Proving a Product Defect | Hauptman O'Brien Wolf & Lathrop

When someone is injured by a defective product, they often don’t realize the cause. After all, we assume that the products we purchase are safe. We assume their design and production were tightly controlled, that they have been tested thoroughly, and that we would be fully warned of any potential risk the product poses to our health and well-being.

Nevertheless, product defects are more common than you might think, costing the US economy about $1 trillion per year. Products ranging from toys to medications can cause serious injury and even death.

That said, no two faulty product claims are the same. The way we go about proving the defect varies greatly and depends on the nature of the defect. In most cases, we will work with experts who can examine the product and provide expert testimony.

Let’s take a look at the types of faulty products, along with what to do with a defective product. If you believe you or a loved one was injured by a defective product, it’s crucial you receive the legal support you need to investigate the defect, prove liability, and recover the compensation you deserve for your losses.

Types of Faulty Products

Before we begin the process of proving that a product was defective, we first need to establish what kind of defect caused your injuries. There are three types of defects:

  • Manufacturing errors
  • Design errors
  • Failure to warn

Ultimately, manufacturers are legally responsible for designing and manufacturing safe products and to properly warn consumers if a safety risk is present.

Manufacturing Errors

Manufacturing errors don’t relate to the design of the product but instead how the product was assembled or made. For example: If a swing set was designed well but a mistake in the manufacturing process led to one of the chains being weaker than it should be, leading to an accident in which a child was injured, the cause of the defect would be a manufacturing error.

In most cases, these errors only apply to some of the products manufactured – maybe even just a single unit.

Design Errors

Design errors, on the other hand, mean there is a flaw in the original design of the product. Therefore, even if the product is manufactured properly, the defect would still exist.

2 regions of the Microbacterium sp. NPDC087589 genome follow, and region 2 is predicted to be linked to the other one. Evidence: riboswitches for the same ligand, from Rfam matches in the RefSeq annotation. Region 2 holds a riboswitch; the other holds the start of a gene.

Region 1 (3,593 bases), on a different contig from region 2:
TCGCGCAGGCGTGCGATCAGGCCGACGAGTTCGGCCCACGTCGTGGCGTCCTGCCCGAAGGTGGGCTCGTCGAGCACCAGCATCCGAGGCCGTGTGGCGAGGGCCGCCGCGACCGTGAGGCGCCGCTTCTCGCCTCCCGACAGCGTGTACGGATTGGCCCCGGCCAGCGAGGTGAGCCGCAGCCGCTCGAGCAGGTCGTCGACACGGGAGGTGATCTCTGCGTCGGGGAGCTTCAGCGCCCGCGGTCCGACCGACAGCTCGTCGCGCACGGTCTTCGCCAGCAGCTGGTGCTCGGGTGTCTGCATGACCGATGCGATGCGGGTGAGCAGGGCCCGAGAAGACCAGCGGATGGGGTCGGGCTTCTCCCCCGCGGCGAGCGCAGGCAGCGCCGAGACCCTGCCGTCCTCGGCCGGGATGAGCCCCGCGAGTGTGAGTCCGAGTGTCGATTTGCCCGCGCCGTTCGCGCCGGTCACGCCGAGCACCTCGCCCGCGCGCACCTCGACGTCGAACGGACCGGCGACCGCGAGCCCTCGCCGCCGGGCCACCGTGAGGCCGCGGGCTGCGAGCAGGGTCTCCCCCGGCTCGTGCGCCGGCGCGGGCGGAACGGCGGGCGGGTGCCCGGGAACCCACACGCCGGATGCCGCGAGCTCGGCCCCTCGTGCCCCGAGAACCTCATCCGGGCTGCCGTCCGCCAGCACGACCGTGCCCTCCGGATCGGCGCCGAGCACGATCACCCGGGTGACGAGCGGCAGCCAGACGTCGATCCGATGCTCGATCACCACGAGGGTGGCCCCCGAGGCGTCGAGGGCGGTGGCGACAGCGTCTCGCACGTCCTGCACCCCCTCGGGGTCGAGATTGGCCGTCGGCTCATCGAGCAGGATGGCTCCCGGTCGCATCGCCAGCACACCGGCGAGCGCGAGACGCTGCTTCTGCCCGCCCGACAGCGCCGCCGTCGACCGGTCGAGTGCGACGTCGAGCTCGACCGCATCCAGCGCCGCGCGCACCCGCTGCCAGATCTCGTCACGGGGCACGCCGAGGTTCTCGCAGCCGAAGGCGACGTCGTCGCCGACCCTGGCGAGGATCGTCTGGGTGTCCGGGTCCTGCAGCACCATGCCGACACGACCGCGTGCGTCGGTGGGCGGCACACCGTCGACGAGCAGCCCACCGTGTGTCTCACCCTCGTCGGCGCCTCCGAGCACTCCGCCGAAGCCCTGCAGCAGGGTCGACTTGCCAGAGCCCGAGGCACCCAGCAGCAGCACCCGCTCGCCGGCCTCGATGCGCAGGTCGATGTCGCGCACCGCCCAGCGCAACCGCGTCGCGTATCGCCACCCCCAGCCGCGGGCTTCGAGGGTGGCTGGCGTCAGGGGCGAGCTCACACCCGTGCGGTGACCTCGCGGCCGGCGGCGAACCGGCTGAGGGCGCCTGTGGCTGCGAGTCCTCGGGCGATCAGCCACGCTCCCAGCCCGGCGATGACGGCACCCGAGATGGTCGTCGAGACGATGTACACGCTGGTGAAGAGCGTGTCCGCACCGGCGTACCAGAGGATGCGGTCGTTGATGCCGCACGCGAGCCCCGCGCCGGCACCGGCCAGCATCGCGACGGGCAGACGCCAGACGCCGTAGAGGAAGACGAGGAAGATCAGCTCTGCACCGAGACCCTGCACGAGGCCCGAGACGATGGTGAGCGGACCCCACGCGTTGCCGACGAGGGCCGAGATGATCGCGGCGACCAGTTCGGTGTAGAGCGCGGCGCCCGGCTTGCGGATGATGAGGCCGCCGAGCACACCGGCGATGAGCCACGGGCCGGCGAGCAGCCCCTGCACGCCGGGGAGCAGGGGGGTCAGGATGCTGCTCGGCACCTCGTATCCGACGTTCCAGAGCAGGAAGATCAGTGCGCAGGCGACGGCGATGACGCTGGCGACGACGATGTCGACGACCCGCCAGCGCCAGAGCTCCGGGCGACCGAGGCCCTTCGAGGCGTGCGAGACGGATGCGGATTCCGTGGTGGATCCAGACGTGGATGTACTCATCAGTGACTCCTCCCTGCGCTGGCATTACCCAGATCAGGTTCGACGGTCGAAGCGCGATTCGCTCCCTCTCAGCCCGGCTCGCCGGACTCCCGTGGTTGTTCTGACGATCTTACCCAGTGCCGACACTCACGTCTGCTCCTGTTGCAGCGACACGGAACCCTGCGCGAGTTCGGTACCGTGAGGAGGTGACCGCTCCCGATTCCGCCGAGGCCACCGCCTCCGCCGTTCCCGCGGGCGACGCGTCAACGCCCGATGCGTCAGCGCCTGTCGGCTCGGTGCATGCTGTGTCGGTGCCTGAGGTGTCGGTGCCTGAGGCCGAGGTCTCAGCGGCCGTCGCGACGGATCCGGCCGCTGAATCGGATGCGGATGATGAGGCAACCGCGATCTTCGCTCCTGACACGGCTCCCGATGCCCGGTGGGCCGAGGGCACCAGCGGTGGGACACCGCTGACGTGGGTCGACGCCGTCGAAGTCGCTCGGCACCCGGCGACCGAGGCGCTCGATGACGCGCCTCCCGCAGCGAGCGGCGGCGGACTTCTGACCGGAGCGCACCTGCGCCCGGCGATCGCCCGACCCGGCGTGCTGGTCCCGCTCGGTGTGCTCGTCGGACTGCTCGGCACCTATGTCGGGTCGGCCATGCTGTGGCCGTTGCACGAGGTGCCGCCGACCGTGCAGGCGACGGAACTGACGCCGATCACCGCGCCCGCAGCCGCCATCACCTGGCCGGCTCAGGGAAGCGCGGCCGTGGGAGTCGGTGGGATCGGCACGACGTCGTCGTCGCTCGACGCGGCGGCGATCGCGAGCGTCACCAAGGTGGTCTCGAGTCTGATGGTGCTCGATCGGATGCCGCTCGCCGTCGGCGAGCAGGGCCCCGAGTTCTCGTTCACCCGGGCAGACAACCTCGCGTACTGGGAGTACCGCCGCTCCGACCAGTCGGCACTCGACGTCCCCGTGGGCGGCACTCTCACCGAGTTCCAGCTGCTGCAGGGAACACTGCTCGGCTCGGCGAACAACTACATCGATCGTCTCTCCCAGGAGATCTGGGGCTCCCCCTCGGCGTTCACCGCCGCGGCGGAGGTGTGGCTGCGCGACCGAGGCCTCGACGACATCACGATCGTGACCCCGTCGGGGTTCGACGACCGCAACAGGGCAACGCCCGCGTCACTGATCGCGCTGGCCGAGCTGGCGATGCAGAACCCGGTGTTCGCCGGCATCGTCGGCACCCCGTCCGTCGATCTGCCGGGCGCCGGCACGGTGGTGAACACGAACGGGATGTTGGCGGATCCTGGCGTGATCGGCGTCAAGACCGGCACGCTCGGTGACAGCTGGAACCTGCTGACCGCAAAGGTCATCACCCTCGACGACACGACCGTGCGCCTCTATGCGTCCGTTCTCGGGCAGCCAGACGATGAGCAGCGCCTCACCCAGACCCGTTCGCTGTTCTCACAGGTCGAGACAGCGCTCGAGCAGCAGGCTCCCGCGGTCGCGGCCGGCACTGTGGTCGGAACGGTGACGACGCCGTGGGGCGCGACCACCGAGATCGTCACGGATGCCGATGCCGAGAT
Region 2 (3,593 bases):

For example: If the chain that connects the swing to the swing set is improperly designed, resulting in weakness of the chain’s structure, this creates an unintended hazard related to the design, rather than issues in the manufacturing process.

When products are faulty due to design errors, multiple products in the same lot may suffer from the same defect.

Failure to Warn

Some products pose an inherent danger, from swing sets to chainsaws. Using these products in a way that was not intended can lead to serious injuries.

However, while injuries caused by unintended use are not necessarily a manufacturer’s fault, they may still be held liable if they didn’t provide adequate warnings. Product warning labels should include information about the hazards that exist, the risk involved, the potential consequences of the risk, and directions on how to avoid the risk.

These labels need to be easily visible and clearly communicate the risk to consumers. If they are not, and if the lack of safety information leads to an injury, the manufacturer and other parties may be held liable for the subsequent damages.

What to Do with a Defective Product

If you have a product you believe is defective, it is important to protect yourself and preserve a potential faulty product claim:

Keep the Product in a Safe Place

First and foremost, think carefully about where to store the product. If you damage or lose it, this could hurt your ability to recover compensation.

This is especially true if the defect was caused by a manufacturing error, meaning the defect may not be present in most of the products produced.

If the product is small enough, consider keeping the product in a safe. At the very least, make sure the product is out of reach of children and pets and isn’t kept in a spot where it could easily fall or be knocked over.

Collect Documentation

Proving the product was defective will come down to the evidence you can provide. This starts with proving where and when you purchased the product. Receipts, warranties, and other documents can help establish these key facts.

Keeping the original packaging is also ideal, particularly in failure to warn cases.

Document Your Injuries and Damages

You should also keep all records of the medical treatment you have received as a result of injuries from the defective product. After all, proving you bought the product in its defective state is only part of what you must prove – you must also be able to prove that the defect directly led to your injuries.

Keep in mind that insurance companies will do whatever they can to cast doubt on your claim. They may question the legitimacy of your injuries, arguing that your injuries were caused by something else or don’t exist at all. You need to be prepared to refute these claims with medical records and other evidence.

Start Building Your Faulty Product Claim

Product liability claims are complex. They require a great deal of experience, a thorough understanding of the law, and a robust investigation.

The attorneys at Hauptman, O’Brien, Wolf & Lathrop have more than 230 years of combined experience serving clients in faulty product claims and other cases involving serious injuries. We thoroughly investigate all of the parties in the chain of distribution and pursue the compensation you deserve.

Please call (402) 241-5020 today for a free consultation. Our lawyers handle faulty product claims in Omaha, Sarpy County, and all of Nebraska and Iowa.

by Hauptman, O’Brien, Wolf & Lathrop
Last updated on - Originally published on

Posted in: Faulty Products